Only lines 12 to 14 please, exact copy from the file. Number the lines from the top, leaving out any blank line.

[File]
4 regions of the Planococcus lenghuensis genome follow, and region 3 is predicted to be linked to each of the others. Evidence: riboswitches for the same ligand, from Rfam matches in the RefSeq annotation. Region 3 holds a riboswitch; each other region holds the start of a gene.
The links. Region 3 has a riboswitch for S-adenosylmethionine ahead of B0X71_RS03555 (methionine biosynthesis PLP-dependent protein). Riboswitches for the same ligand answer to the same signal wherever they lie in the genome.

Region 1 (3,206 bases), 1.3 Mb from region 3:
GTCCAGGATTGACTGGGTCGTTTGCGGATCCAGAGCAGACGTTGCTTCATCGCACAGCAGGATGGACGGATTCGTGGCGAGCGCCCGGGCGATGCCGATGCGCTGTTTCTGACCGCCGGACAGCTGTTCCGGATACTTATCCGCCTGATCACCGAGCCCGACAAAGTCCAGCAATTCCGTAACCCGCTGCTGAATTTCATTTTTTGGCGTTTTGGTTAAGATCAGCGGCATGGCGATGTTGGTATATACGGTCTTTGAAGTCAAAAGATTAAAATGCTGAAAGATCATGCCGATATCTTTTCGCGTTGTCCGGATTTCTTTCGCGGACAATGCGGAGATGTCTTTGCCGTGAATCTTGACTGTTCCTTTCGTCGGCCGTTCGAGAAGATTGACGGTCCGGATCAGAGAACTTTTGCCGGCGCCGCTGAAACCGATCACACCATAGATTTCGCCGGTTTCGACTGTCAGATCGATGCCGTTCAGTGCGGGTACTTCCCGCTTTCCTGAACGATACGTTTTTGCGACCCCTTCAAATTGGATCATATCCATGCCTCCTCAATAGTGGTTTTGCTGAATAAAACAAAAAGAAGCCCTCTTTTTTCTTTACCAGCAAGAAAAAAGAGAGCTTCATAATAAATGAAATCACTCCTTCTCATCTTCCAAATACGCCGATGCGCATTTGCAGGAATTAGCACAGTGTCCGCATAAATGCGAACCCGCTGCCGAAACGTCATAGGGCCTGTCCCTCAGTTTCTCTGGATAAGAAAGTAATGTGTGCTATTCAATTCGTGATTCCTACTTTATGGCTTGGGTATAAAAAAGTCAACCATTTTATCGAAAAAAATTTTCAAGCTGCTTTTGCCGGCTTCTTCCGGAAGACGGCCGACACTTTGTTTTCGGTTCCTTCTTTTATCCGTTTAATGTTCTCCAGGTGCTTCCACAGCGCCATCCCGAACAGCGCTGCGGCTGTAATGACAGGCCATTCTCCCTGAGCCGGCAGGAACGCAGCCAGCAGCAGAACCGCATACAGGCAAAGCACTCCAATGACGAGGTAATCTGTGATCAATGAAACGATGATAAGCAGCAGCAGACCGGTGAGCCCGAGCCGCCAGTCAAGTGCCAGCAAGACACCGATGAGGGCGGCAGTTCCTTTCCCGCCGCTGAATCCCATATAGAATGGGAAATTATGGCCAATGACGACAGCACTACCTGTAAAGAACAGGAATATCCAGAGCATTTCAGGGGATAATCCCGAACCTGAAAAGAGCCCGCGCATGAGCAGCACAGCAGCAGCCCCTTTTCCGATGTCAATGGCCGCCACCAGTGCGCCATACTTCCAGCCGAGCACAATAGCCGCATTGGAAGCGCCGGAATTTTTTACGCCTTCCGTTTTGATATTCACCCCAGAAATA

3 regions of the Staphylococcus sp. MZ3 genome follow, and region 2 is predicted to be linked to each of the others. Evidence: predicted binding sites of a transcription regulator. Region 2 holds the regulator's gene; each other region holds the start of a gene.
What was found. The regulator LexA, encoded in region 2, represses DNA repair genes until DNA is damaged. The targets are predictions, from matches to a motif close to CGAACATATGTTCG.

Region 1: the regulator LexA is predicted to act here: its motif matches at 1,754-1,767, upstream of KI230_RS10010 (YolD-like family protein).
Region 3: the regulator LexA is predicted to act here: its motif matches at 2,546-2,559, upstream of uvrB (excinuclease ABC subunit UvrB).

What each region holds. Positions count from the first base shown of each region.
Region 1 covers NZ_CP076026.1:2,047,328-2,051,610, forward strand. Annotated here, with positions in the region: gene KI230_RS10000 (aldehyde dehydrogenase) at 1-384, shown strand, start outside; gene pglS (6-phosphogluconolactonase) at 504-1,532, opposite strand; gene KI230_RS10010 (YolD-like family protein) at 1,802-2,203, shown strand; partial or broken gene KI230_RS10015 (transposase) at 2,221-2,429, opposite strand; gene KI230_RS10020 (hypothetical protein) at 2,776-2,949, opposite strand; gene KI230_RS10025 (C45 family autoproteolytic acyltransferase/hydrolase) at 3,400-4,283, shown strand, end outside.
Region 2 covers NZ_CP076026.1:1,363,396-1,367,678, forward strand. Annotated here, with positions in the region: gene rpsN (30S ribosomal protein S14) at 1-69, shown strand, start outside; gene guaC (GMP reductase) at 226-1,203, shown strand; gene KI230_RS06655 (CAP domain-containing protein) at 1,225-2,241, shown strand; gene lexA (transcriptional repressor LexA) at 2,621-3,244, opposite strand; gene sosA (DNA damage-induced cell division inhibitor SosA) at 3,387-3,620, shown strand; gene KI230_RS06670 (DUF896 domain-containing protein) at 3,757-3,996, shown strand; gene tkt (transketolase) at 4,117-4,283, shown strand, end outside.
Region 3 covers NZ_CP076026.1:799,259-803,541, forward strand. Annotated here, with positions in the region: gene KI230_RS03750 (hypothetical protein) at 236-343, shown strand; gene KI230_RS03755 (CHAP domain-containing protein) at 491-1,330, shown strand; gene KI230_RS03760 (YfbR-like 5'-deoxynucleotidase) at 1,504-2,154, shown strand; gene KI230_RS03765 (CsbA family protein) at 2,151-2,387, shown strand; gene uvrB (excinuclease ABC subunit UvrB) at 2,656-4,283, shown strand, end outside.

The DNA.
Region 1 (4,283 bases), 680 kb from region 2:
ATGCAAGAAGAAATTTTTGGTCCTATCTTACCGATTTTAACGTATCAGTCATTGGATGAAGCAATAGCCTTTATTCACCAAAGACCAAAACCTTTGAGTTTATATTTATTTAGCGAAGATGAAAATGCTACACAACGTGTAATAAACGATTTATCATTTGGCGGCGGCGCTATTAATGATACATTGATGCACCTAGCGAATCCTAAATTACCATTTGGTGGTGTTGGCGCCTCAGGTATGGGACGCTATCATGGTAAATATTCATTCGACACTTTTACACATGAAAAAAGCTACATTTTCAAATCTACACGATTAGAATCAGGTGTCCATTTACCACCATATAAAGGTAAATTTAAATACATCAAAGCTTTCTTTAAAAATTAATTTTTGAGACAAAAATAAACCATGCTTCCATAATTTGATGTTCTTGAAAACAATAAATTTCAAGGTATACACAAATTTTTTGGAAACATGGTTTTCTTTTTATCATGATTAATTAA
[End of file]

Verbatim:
Region 3 covers NZ_CP076026.1:799,259-803,541, forward strand. Annotated here, with positions in the region: gene KI230_RS03750 (hypothetical protein) at 236-343, shown strand; gene KI230_RS03755 (CHAP domain-containing protein) at 491-1,330, shown strand; gene KI230_RS03760 (YfbR-like 5'-deoxynucleotidase) at 1,504-2,154, shown strand; gene KI230_RS03765 (CsbA family protein) at 2,151-2,387, shown strand; gene uvrB (excinuclease ABC subunit UvrB) at 2,656-4,283, shown strand, end outside.

The DNA.
Region 1 (4,283 bases), 680 kb from region 2: